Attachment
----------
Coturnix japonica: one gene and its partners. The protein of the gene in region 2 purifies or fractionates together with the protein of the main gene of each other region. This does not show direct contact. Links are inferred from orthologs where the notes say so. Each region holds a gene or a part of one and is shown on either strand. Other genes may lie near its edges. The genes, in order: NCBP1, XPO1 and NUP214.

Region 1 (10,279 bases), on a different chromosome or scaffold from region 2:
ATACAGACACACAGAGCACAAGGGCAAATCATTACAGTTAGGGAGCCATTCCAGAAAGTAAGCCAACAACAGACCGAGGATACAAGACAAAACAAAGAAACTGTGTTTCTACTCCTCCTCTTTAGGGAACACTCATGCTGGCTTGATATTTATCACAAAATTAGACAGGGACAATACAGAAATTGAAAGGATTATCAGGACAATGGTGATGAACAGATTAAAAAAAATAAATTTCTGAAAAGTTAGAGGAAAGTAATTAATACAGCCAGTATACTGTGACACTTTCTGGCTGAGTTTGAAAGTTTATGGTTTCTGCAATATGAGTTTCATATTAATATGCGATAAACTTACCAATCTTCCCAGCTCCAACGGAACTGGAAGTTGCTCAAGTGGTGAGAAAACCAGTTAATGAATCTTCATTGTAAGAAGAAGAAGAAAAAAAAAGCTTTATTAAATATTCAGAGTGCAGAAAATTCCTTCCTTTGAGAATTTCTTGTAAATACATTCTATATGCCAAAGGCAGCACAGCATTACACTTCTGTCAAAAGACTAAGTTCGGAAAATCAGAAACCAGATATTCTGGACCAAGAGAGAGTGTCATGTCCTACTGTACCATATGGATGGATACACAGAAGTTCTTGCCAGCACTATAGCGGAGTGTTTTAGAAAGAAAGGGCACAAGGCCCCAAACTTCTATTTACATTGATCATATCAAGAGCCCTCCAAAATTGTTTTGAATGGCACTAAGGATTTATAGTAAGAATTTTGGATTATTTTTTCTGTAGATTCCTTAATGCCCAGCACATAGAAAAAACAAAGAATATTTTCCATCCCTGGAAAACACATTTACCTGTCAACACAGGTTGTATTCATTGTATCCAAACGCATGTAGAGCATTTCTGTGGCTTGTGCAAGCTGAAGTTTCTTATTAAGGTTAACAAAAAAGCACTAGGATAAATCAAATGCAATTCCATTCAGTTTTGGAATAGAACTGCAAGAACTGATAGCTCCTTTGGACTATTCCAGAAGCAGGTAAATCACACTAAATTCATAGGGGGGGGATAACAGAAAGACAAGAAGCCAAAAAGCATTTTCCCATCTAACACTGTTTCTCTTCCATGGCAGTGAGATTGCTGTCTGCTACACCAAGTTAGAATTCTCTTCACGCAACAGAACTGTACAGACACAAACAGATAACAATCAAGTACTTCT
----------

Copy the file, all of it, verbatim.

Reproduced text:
Coturnix japonica: one gene and its partners. The protein of the gene in region 2 purifies or fractionates together with the protein of the main gene of each other region. This does not show direct contact. Links are inferred from orthologs where the notes say so. Each region holds a gene or a part of one and is shown on either strand. Other genes may lie near its edges. The genes, in order: NCBP1, XPO1 and NUP214.

Region 1 (10,279 bases), on a different chromosome or scaffold from region 2:
ATACAGACACACAGAGCACAAGGGCAAATCATTACAGTTAGGGAGCCATTCCAGAAAGTAAGCCAACAACAGACCGAGGATACAAGACAAAACAAAGAAACTGTGTTTCTACTCCTCCTCTTTAGGGAACACTCATGCTGGCTTGATATTTATCACAAAATTAGACAGGGACAATACAGAAATTGAAAGGATTATCAGGACAATGGTGATGAACAGATTAAAAAAAATAAATTTCTGAAAAGTTAGAGGAAAGTAATTAATACAGCCAGTATACTGTGACACTTTCTGGCTGAGTTTGAAAGTTTATGGTTTCTGCAATATGAGTTTCATATTAATATGCGATAAACTTACCAATCTTCCCAGCTCCAACGGAACTGGAAGTTGCTCAAGTGGTGAGAAAACCAGTTAATGAATCTTCATTGTAAGAAGAAGAAGAAAAAAAAAGCTTTATTAAATATTCAGAGTGCAGAAAATTCCTTCCTTTGAGAATTTCTTGTAAATACATTCTATATGCCAAAGGCAGCACAGCATTACACTTCTGTCAAAAGACTAAGTTCGGAAAATCAGAAACCAGATATTCTGGACCAAGAGAGAGTGTCATGTCCTACTGTACCATATGGATGGATACACAGAAGTTCTTGCCAGCACTATAGCGGAGTGTTTTAGAAAGAAAGGGCACAAGGCCCCAAACTTCTATTTACATTGATCATATCAAGAGCCCTCCAAAATTGTTTTGAATGGCACTAAGGATTTATAGTAAGAATTTTGGATTATTTTTTCTGTAGATTCCTTAATGCCCAGCACATAGAAAAAACAAAGAATATTTTCCATCCCTGGAAAACACATTTACCTGTCAACACAGGTTGTATTCATTGTATCCAAACGCATGTAGAGCATTTCTGTGGCTTGTGCAAGCTGAAGTTTCTTATTAAGGTTAACAAAAAAGCACTAGGATAAATCAAATGCAATTCCATTCAGTTTTGGAATAGAACTGCAAGAACTGATAGCTCCTTTGGACTATTCCAGAAGCAGGTAAATCACACTAAATTCATAGGGGGGGGATAACAGAAAGACAAGAAGCCAAAAAGCATTTTCCCATCTAACACTGTTTCTCTTCCATGGCAGTGAGATTGCTGTCTGCTACACCAAGTTAGAATTCTCTTCACGCAACAGAACTGTACAGACACAAACAGATAACAATCAAGTACTTCT